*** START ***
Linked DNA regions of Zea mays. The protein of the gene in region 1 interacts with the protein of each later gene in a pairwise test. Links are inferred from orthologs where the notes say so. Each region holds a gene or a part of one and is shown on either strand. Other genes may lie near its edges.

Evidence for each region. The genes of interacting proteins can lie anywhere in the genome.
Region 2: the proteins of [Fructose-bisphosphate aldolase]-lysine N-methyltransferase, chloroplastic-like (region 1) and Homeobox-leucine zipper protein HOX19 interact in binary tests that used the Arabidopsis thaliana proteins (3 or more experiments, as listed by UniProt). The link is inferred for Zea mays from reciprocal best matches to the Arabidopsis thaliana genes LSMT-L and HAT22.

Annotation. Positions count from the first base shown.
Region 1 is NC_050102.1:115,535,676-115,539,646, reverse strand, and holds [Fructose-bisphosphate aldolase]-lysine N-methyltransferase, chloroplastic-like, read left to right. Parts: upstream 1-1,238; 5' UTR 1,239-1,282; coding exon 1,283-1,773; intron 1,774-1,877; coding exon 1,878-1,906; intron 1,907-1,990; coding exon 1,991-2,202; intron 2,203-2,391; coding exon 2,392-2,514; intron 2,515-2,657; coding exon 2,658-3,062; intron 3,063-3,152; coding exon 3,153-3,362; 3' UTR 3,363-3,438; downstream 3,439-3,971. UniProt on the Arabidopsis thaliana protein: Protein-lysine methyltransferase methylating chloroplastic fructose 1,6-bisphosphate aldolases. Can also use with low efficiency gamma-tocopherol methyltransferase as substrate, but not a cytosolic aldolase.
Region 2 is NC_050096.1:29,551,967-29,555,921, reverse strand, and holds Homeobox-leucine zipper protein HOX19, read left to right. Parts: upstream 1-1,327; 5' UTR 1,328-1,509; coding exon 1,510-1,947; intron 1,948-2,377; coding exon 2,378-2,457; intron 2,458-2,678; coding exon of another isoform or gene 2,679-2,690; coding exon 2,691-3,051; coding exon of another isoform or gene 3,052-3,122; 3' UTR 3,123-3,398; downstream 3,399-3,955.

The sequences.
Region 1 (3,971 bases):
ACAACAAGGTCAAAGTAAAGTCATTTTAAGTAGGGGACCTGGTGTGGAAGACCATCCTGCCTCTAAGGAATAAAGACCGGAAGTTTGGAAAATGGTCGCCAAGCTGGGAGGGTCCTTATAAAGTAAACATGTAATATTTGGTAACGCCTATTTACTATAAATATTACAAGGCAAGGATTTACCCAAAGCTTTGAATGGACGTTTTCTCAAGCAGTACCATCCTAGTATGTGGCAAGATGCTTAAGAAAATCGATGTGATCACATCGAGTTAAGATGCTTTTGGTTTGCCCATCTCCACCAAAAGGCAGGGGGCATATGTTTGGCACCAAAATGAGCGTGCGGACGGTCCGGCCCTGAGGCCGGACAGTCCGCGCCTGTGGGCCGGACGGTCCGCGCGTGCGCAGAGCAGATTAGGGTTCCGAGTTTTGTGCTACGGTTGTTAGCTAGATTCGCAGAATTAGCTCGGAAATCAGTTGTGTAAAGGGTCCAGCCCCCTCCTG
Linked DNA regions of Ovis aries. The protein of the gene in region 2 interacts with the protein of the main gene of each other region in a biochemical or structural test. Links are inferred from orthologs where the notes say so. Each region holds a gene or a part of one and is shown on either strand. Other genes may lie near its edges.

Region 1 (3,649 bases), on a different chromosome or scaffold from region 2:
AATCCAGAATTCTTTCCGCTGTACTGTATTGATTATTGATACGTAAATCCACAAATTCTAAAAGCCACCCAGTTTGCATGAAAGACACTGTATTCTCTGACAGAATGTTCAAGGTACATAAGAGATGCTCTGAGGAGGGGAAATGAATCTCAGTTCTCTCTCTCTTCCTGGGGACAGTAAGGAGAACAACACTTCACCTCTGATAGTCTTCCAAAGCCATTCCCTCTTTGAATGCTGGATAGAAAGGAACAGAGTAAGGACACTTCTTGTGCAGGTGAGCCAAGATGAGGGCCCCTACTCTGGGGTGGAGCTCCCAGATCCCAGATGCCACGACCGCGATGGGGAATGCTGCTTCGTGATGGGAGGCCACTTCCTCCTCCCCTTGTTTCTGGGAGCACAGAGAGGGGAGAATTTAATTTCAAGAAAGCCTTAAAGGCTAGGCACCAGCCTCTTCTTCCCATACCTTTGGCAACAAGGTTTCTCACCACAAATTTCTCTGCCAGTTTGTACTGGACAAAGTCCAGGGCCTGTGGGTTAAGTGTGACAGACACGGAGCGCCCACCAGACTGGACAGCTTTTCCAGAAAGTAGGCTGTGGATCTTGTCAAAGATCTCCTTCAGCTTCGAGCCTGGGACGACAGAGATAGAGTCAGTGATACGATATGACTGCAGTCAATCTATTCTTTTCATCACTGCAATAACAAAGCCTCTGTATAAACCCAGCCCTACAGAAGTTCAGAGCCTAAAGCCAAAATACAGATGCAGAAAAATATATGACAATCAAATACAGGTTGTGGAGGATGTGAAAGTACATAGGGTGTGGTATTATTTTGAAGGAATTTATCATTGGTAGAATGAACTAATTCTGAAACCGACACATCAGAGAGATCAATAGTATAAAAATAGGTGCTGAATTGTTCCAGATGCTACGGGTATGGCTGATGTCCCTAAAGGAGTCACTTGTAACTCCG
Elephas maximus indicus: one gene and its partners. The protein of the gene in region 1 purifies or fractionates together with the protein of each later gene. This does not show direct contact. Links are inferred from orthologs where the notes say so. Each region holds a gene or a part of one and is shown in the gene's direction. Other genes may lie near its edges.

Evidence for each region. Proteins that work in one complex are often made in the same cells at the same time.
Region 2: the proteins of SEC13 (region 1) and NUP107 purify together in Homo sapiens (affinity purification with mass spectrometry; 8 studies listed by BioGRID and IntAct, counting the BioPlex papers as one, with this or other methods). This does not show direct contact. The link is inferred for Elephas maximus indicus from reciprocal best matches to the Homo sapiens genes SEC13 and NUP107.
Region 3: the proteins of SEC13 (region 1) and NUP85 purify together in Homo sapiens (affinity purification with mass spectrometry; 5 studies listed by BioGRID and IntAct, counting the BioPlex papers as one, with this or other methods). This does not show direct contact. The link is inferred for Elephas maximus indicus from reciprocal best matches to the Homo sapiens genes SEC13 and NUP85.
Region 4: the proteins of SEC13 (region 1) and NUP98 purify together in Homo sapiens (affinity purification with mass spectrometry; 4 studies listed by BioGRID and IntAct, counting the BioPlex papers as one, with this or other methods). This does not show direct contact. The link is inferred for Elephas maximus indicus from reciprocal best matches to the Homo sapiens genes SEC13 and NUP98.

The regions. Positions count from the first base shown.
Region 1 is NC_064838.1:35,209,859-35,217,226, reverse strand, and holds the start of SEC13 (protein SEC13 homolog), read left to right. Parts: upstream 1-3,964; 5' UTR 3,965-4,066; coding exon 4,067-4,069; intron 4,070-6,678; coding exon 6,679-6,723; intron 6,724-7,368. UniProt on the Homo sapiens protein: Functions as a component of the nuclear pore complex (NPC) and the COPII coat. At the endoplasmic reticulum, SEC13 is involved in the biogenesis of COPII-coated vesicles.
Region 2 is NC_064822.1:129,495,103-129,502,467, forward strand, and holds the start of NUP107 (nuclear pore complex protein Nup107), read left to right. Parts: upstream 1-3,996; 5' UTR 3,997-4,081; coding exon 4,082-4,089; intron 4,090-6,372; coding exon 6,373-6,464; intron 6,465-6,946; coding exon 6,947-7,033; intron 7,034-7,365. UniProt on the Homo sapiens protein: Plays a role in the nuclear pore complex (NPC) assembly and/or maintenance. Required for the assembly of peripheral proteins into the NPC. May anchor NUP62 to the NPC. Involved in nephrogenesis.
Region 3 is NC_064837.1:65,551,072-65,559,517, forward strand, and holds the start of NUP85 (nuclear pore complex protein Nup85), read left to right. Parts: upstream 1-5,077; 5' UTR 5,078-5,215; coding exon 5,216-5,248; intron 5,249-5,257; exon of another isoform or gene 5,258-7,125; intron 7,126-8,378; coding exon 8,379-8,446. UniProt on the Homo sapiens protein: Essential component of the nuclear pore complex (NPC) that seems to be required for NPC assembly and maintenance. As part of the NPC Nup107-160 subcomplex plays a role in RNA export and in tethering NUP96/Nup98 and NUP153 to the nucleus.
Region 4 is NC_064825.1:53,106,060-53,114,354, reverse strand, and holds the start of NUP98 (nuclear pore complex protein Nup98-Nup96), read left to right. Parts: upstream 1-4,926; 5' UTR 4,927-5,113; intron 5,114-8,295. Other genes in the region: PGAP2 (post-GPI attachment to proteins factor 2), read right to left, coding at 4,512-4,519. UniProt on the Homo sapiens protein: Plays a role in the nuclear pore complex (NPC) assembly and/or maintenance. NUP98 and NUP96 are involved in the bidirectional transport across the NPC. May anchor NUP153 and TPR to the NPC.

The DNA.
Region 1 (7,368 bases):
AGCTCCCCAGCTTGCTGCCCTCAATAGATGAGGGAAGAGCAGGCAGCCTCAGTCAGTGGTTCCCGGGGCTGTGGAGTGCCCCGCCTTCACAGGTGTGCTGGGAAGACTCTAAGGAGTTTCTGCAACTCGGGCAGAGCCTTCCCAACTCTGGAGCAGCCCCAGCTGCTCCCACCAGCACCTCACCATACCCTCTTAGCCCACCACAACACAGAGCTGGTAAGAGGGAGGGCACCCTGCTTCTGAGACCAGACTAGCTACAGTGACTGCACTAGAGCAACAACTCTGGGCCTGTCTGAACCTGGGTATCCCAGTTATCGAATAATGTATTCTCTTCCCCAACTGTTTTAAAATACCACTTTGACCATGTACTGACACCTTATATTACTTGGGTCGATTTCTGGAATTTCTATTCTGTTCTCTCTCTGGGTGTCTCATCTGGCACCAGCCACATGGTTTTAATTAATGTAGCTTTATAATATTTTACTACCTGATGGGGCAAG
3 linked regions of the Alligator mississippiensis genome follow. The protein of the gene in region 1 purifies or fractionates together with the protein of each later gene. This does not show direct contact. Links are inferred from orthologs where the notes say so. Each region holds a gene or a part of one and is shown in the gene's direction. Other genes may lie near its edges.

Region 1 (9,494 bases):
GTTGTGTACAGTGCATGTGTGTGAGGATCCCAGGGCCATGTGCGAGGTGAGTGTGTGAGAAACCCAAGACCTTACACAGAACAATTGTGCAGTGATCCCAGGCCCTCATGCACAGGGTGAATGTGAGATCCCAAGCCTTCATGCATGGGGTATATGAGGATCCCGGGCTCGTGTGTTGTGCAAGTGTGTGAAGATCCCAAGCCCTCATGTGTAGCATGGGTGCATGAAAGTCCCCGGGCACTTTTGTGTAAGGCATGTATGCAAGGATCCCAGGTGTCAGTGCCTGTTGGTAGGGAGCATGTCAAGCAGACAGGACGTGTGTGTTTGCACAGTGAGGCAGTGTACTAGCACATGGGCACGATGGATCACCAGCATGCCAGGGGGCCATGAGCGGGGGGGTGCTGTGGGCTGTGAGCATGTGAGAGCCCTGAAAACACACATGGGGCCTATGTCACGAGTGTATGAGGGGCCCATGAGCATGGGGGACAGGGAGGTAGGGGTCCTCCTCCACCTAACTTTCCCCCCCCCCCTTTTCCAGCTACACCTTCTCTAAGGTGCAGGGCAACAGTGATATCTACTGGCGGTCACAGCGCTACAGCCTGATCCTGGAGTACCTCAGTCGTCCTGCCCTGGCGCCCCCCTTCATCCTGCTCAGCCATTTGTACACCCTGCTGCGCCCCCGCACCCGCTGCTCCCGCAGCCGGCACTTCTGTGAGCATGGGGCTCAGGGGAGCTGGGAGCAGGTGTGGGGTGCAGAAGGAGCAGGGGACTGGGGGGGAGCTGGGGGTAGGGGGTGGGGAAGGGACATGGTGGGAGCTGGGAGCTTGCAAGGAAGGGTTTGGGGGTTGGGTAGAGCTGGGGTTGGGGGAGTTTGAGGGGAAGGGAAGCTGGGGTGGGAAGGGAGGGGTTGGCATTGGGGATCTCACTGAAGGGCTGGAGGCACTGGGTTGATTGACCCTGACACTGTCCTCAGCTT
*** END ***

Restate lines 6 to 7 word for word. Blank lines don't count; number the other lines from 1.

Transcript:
Region 2 is NC_050096.1:29,551,967-29,555,921, reverse strand, and holds Homeobox-leucine zipper protein HOX19, read left to right. Parts: upstream 1-1,327; 5' UTR 1,328-1,509; coding exon 1,510-1,947; intron 1,948-2,377; coding exon 2,378-2,457; intron 2,458-2,678; coding exon of another isoform or gene 2,679-2,690; coding exon 2,691-3,051; coding exon of another isoform or gene 3,052-3,122; 3' UTR 3,123-3,398; downstream 3,399-3,955.

The sequences.